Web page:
Green MPs threatened to leave party if leadership race paused, email to party council says

Elizabeth May and Mike Morrice are two of the Green Party's sitting MPs in the House of Commons. (Adrian Wyld/The Canadian Press - image credit)
Elizabeth May and Mike Morrice are two of the Green Party's sitting MPs in the House of Commons. (Adrian Wyld/The Canadian Press - image credit)

The Green Party's two MPs were both prepared to walk away from their party and sit as Independents if the federal council cancelled the party's leadership race, according to an email forwarded to CBC.

One of MP Mike Morrice's staff members sent three federal councillors a message Friday evening urging them not to suspend the leadership race.

In addition to warning that the MPs might quit the party, the email also warned against the federal council closing the party's Ottawa headquarters — a decision CBC News has reported the party may have to make because donations have plummeted.

"If [federal council] suspends the leadership race or decides to close the office (instead of moving to a smaller one), it will cause irreversible damage to the party. The [Green Party of Canada] can't come back from that," the message said.

"In that case, the MPs would be prepared to leave the party and sit as independents."

The message went on to say that the party is at a "crossroads."

"I hope [federal council] will make the right decision."

The Green Party's two MPs, Morrice and Elizabeth May, declined to comment. May is also running to be co-leader after previously serving in the role.

Green Party leadership hopefuls

A source within the party — who was not authorized to speak publicly — said the email was sent to federal councillors to explain to them what would happen if they took the drastic step of suspending the leadership race. The source also said there is no immediate threat of the MPs leaving the party.

The source also noted the email to councillors was necessary because Morrice, who usually represents caucus on federal council, was not allowed to attend Friday's council meeting.

In a wide-ranging interview with CBC on Sunday, outgoing Green Party president Lorraine Rekmans confirmed several of her councillors received an email from Morrice's staff. Rekmans described the email as threatening.

"That's a pretty serious threat," Rekmans told CBC. "I really think it is a serious infraction of [party] rules."

WATCH | Outgoing Green Party president accuses MPs of interference:

Rekmans argued the MPs used their elected office to intimidate the party's membership-driven governing body — contravening the convention that members run the party, not staff or MPs.

"So that is influence on the vote of federal council," Rekmans said. "We're a membership-based, grassroots-driven party. That's who we are. I believe that I came in to represent the members' interests in federal council and protect their interests in their party."

On Friday, Rekmans said the federal council was discussing whether to continue with the party's leadership race following allegations that the party harboured a pattern of behaviour that was harmful to Black, Indigenous and people of colour, as well as 2SLGBTQ people.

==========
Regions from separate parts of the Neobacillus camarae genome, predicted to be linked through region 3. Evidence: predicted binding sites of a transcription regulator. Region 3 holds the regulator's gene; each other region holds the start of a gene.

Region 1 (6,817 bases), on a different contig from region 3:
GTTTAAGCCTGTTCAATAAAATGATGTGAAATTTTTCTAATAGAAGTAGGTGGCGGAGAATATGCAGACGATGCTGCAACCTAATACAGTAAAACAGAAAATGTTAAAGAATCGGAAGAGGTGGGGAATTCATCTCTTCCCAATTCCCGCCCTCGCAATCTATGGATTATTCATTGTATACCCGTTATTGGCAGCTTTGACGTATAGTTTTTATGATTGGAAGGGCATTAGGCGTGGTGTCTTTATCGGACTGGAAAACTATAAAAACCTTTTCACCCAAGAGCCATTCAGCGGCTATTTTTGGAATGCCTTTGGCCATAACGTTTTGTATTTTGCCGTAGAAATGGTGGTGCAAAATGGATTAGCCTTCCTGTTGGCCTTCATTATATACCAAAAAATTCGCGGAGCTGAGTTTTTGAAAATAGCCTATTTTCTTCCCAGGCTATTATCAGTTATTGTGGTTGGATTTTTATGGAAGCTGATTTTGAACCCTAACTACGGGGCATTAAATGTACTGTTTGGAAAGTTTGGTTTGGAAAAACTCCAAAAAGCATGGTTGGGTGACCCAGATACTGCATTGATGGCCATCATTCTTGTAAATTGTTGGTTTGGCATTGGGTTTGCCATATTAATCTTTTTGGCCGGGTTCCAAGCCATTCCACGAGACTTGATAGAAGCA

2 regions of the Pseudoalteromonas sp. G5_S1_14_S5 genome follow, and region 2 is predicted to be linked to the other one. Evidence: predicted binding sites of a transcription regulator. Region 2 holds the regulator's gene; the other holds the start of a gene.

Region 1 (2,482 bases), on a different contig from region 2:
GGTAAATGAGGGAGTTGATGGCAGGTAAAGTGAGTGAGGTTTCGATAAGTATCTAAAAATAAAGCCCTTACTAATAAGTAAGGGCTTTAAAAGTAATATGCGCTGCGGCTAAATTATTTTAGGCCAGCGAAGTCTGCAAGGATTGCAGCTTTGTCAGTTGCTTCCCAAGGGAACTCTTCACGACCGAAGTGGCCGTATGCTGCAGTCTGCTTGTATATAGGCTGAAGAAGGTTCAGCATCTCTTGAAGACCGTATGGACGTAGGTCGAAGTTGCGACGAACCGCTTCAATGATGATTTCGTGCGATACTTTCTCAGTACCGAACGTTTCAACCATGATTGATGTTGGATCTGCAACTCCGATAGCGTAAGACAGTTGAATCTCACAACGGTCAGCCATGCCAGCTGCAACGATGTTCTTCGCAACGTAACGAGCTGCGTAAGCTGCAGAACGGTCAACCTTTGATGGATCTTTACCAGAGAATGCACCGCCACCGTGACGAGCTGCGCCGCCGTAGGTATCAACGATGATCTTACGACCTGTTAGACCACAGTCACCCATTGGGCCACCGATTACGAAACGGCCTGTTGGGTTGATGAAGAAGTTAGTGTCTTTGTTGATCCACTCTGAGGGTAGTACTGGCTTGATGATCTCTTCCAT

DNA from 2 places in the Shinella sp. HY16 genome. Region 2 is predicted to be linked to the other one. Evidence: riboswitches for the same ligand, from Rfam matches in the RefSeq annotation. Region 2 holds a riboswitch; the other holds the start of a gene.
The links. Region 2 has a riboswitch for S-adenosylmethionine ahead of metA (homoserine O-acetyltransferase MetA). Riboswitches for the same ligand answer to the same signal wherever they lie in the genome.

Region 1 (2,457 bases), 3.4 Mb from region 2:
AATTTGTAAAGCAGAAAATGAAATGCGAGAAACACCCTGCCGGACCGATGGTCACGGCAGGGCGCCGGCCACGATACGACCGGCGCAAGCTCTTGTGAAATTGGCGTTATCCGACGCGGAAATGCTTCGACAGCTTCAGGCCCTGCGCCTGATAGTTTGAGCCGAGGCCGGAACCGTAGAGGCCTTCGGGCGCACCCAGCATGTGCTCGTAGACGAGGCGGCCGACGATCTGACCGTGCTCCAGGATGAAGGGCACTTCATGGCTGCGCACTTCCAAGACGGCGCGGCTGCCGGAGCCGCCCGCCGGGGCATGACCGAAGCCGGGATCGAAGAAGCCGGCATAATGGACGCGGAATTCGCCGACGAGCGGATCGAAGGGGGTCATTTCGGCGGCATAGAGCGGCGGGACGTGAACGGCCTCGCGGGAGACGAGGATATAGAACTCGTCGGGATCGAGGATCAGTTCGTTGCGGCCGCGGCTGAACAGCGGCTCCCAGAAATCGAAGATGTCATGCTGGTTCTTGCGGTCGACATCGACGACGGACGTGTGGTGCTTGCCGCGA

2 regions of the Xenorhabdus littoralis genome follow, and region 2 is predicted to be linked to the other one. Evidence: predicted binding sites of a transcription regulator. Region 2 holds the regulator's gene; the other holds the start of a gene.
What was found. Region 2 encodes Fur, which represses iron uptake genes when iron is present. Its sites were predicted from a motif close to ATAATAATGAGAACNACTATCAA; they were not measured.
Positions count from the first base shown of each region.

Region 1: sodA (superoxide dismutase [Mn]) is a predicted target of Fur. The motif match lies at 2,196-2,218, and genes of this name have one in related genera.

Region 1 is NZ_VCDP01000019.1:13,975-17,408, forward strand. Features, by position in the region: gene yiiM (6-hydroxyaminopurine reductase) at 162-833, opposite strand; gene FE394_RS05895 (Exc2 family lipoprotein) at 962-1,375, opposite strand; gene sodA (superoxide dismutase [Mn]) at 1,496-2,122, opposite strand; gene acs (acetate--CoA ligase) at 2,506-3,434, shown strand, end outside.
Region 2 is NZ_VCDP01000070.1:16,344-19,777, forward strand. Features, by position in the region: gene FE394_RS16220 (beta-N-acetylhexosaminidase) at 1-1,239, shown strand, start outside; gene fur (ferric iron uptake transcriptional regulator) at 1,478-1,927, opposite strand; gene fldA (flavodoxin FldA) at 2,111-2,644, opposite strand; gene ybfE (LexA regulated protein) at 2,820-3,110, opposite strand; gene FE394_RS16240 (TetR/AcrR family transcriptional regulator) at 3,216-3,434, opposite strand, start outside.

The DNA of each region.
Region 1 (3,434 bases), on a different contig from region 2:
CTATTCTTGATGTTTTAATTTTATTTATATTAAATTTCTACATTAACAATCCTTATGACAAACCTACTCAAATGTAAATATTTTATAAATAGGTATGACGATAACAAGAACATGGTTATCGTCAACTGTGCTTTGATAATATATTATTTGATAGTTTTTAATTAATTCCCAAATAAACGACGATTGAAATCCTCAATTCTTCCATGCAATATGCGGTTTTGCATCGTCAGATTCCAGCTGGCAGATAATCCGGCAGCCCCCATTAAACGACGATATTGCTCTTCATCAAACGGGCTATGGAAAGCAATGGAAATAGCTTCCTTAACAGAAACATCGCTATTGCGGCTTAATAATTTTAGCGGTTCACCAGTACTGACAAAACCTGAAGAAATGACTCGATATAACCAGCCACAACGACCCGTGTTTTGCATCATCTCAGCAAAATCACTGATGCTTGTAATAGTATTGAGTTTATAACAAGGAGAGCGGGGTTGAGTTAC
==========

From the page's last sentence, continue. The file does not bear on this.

These allegations hung over the party while Annamie Paul ran the Greens; she was the first Black and Jewish woman ever elected to lead a major federal party. The accusations surfaced again after incorrect pronouns were used to identify interim leader Amita Kuttner during a virtual party event (Kuttner uses they/he/ille).

Rekmans and other councillors agreed the Greens needed to address these allegations and voted to conduct an independent investigation. They also argued that the leadership contest, which relies on volunteers, must be suspended because the party could not in good conscience allow volunteers to work in an unsafe workplace.

In the end, the federal council voted to investigate the claims of abuse and discrimination while proceeding with the leadership race, as MPs wanted.

WATCH | Extended interview with outgoing Green Party president:

Leadership contestant apologizes for comments about the president

CBC is reaching out to Green Party leadership candidates to learn what's happening in the party.

Candidate Sarah Gabrielle-Baron, who previously called the outgoing president "uninformed," apologized for her comments but declined to comment further. Rekmans was the first Indigenous president of the Greens.

"It is a private matter that is going on in our party that has become very public. I'm doing my best to mend fences on the inside," Gabrielle-Baron told a news conference in Ottawa.

"Lorraine Rekmans is a strong president. She marked our party with a pathway that was ethical. That was based in her Anishinabek roots, and I am sorry that my speech was taken the wrong way."

This is not the first time a Green MP has threatened to leave the party. In 2016, May said she could step down as Green Party leader if her party didn't reconsider its decision to endorse a movement that calls for the boycott of Israel.

In 2021, one of its MPs went further. Jenica Atwin joined the Liberal benches shortly after criticizing the former leader's response to violence in the Middle East as "totally inadequate" and accusing Israel of pursuing a policy of apartheid.